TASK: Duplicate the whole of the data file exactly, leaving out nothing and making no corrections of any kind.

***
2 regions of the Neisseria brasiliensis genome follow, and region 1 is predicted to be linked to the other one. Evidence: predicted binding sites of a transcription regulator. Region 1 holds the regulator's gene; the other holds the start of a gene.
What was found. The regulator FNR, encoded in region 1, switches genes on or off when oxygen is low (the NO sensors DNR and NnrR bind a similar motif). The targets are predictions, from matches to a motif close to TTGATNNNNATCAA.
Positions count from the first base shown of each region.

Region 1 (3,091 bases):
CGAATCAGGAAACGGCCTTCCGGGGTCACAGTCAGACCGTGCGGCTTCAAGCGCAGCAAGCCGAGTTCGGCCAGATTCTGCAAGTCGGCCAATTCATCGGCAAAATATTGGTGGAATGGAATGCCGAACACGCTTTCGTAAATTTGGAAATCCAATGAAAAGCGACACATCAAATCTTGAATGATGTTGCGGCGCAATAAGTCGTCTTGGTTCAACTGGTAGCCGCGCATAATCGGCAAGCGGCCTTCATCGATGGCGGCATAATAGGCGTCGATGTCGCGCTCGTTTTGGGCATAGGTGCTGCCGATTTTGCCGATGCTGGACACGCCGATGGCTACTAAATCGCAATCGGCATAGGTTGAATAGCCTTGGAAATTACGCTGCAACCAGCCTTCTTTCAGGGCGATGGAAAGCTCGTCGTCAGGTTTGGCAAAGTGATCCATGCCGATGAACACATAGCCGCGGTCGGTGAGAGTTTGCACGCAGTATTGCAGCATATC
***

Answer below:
2 regions of the Neisseria brasiliensis genome follow, and region 1 is predicted to be linked to the other one. Evidence: predicted binding sites of a transcription regulator. Region 1 holds the regulator's gene; the other holds the start of a gene.
What was found. The regulator FNR, encoded in region 1, switches genes on or off when oxygen is low (the NO sensors DNR and NnrR bind a similar motif). The targets are predictions, from matches to a motif close to TTGATNNNNATCAA.
Positions count from the first base shown of each region.

Region 1 (3,091 bases):
CGAATCAGGAAACGGCCTTCCGGGGTCACAGTCAGACCGTGCGGCTTCAAGCGCAGCAAGCCGAGTTCGGCCAGATTCTGCAAGTCGGCCAATTCATCGGCAAAATATTGGTGGAATGGAATGCCGAACACGCTTTCGTAAATTTGGAAATCCAATGAAAAGCGACACATCAAATCTTGAATGATGTTGCGGCGCAATAAGTCGTCTTGGTTCAACTGGTAGCCGCGCATAATCGGCAAGCGGCCTTCATCGATGGCGGCATAATAGGCGTCGATGTCGCGCTCGTTTTGGGCATAGGTGCTGCCGATTTTGCCGATGCTGGACACGCCGATGGCTACTAAATCGCAATCGGCATAGGTTGAATAGCCTTGGAAATTACGCTGCAACCAGCCTTCTTTCAGGGCGATGGAAAGCTCGTCGTCAGGTTTGGCAAAGTGATCCATGCCGATGAACACATAGCCGCGGTCGGTGAGAGTTTGCACGCAGTATTGCAGCATATC